Climate change

One area that could have been addressed in more detail is the impact of climate change and the government’s wider approach to addressing this important area – particularly given the severe consequences this has on Singapore. In time to come, I suspect, governments around the world will start devoting more of the government budget and resources towards addressing this and report on the developments.

The government touched on tax rebates for companies for CSR practices. I hope over time this extends to wider sustainability measures adopted by companies to reduce their carbon footprint.

Big Data and Planning

Another interesting development is the development of the National Trade Platform (NTP) that seeks to integrate all business and finance data of companies. This is going to support the predictive ability of the government in understanding the various levers of economy and also develop more timely and appropriate interventions to support businesses. If done right, the type of data and the insights gained from this initiative could be hugely  influential and something other nations will sit up and take note of in order to have a better handle on their wider economic affairs.

 

Banks – the regulations that govern them – and what happens when they are not governed.

In addition to my Facebook posting previously on the issues that have been faced in the aluminum markets, banks are generally now increasingly involved in a number of markets from energy to aluminum.

I was reading an excellent article in Bloomberg which very neatly explained the connections. Banks are now subsidized by the government. The Federal Deposit Insurance Corporation and the Federal Reserve (both backed by the taxpayers) provide a subsidy to banks – allowing them to draw on reserves during times of market instability.

 

This means that the banks which are too big to fail (and can cause catastrophic consequences should they go under) are effectively allowed to borrow at low or cheap rates.

 

What this means is that banks who can borrow at a lower rate than most other corporations, start investing in markets such as energy or the metal markets such as the aluminum markets, create stockpiles and cut supply which in turn creates a higher price from which they benefit from when they then sell the commodities in the open market.

In the event they bet wrongly, and the prices of the commodities they are stockpiling drop and lead to financial distress at the banks, then the government (and taxpayers) are obliged to provide emerging funding reserves to tide them through.

This creates similar risk-incentive situations which caused the 2008 financial crisis in the first place.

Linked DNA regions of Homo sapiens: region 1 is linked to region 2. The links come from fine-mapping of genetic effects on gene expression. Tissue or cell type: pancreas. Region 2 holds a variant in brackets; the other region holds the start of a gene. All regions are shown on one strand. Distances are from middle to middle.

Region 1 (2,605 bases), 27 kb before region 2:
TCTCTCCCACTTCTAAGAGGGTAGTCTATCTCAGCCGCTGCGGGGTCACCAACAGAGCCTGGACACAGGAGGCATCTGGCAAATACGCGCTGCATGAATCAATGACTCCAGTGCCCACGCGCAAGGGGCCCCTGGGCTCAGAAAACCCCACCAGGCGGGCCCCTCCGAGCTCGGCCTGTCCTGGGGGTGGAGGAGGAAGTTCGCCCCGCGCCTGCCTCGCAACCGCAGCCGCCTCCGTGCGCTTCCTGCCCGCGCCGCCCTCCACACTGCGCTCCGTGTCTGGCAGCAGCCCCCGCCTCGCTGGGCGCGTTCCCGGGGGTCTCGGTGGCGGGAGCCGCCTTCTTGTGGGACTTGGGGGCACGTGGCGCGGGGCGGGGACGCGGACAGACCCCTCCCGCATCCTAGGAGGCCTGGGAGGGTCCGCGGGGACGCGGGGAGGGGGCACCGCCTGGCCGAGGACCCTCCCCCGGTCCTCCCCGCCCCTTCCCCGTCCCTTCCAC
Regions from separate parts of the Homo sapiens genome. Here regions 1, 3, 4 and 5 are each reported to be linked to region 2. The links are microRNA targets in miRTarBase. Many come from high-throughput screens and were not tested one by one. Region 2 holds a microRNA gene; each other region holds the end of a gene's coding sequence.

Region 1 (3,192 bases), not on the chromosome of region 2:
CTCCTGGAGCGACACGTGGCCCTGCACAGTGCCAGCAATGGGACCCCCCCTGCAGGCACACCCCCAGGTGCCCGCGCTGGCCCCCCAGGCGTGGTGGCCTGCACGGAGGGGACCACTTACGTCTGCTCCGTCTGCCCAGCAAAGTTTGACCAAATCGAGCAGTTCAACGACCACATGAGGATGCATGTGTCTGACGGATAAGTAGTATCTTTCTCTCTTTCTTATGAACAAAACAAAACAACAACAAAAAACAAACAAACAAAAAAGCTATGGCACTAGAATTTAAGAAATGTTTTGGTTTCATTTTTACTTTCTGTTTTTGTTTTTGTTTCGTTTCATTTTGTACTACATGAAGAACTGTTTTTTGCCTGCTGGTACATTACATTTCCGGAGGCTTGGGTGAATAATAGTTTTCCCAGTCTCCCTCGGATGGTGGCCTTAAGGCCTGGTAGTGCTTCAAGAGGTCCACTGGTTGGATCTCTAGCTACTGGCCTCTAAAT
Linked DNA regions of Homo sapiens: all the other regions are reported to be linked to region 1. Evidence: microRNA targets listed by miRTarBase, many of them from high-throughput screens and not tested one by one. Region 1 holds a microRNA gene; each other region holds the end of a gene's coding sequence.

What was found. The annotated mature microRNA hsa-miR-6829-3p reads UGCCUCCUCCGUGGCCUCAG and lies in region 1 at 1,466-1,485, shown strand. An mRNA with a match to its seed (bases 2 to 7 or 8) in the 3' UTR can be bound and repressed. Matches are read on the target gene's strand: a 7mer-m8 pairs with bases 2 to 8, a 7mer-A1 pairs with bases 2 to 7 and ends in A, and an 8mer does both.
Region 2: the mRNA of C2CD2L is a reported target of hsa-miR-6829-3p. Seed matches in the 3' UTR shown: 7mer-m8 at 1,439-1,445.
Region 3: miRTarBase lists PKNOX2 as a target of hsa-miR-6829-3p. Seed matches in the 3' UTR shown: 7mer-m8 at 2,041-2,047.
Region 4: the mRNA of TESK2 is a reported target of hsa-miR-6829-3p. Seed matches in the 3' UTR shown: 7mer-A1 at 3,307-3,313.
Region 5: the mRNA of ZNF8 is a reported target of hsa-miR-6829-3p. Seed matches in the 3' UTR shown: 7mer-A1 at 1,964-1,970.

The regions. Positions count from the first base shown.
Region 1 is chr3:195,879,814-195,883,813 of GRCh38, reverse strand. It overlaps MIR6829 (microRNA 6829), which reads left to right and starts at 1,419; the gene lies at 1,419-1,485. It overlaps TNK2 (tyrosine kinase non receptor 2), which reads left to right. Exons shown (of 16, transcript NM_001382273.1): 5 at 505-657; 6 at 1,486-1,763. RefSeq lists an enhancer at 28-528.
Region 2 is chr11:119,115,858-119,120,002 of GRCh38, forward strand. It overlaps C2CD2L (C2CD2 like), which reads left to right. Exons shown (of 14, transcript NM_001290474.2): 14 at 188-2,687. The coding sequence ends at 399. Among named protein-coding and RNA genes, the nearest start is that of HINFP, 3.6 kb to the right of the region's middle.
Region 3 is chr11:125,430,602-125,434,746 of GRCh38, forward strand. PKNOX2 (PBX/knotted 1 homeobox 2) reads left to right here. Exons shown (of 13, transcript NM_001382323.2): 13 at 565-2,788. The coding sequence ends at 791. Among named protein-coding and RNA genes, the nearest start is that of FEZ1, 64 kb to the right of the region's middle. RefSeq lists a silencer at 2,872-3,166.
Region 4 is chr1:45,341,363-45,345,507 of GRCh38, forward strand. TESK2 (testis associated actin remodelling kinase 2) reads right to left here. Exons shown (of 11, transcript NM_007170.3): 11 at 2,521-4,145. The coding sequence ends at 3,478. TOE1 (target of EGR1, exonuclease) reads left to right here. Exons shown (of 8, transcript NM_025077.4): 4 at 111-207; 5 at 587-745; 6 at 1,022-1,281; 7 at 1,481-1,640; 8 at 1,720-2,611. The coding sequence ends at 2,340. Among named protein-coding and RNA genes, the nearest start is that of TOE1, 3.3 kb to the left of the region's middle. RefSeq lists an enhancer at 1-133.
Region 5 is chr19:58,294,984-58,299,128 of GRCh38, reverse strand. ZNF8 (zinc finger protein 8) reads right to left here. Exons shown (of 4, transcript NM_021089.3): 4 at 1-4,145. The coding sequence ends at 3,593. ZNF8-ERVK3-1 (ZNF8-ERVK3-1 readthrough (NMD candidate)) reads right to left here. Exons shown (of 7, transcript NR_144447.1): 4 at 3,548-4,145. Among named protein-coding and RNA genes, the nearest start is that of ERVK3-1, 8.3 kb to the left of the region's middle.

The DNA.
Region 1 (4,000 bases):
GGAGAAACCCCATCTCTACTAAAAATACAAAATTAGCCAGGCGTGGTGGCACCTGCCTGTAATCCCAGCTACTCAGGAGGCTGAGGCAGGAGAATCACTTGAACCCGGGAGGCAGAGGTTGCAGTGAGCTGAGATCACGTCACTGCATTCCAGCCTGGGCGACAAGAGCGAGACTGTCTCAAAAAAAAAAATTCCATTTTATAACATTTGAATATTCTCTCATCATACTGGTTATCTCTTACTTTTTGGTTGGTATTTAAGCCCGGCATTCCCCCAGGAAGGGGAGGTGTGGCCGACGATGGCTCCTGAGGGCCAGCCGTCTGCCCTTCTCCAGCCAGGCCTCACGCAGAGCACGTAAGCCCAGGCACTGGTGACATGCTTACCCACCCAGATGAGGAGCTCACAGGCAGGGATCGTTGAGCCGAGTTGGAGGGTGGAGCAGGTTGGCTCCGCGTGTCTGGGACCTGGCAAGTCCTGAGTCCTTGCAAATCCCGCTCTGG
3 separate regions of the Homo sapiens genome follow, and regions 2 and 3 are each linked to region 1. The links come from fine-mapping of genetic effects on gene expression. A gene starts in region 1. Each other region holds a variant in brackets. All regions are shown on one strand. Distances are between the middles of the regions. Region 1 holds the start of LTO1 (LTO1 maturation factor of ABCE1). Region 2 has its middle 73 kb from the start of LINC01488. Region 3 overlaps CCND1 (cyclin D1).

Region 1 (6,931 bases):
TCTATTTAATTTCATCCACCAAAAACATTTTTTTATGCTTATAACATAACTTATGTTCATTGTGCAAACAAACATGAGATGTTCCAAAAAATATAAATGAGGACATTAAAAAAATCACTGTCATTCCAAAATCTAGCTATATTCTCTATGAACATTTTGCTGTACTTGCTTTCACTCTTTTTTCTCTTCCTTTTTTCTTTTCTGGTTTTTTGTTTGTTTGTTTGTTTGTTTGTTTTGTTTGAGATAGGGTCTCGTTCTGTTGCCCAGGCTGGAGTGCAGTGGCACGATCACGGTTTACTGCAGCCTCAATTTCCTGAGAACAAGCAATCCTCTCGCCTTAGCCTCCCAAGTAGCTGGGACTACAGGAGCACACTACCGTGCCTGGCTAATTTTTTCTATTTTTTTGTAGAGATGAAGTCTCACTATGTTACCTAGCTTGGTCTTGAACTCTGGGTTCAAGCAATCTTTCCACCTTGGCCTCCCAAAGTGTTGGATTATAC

It will be also useful to learn about some of the existing regulations which are in place or which have been lifted but which may need to be considered to prevent the type of problems we had/have now.

The Dodd-Frank Wall Street Reform and Consumer Protection Act (Link: in full here) –

This is an act that has polarised America with one faction arguing that the Act does little to prevent another financial crisis or stop risky behaviour that will lead to another bailout whilst another faction argued that it was too restrictive and draconian.

The volcker Rule – Within this Act, under the section of “Improvement to Regulation” is the Volcker Rule – which essentially restricts US banks from making a number of speculative investments that do not benefit their customers and only seeks to boost the banks and bonus payouts of senior management at the banks.

With the aim of reducing the amount of speculative investments on large firms’ balance sheets, it limits banking entities to owning no more in a hedge fund or private equity fund than 3% of the total ownership interest.The total of all of the banking entity’s interests in hedge funds or private equity funds cannot exceed 3% of the Tier 1 capital of the banking entity. Furthermore no bank that has a direct or indirect relationship with a hedge fund or private equity fund, “may enter into a transaction with the fund, or with any other hedge fund or private equity fund that is controlled by such fund” without disclosing the full extent of the relationship to the regulating entity, and assuring that there are no conflict of interest

 

Glass-Steagall Act (Link to Act here)

This was an Act that was around from the time of the Great Depression in the 1930s until the Clinton Administration repealed it at the turn of the century.

Established as a part of President Franklin D. Roosevelt’s New Deal following the Great Depression, the Glass-Steagall Act actually refers to a handful of provisions sponsored by Sen. Carter Glass and Rep. Henry B. Steagall, which were a part of the larger Banking Act of 1933.

These provisions accomplished a number of things, but most notably prohibited commercial banks from participating in investment banking; this includes activities such as underwriting securities (except for certain treasuries), providing services by brokers or dealers in transactions in the secondary market, as well as facilitating mergers, acquisitions and other forms of restructuring. Investment banks were likewise prohibited from accepting deposits.

The ending of Glass-Steagall removed the distinction between investment banks and commercial banks, leading to a scenario where banks started making risky investments with government-guaranteed deposits.

However, in the last few months, a bipartisan group of senators put forward a proposal for new Glass-Steagall legislation that would restore a strict separation between commercial banks and speculative trading. It is argued that this will inhibit the excessively risky behaviours demonstrated by a number of banks and help prevent the next financial catastrophe.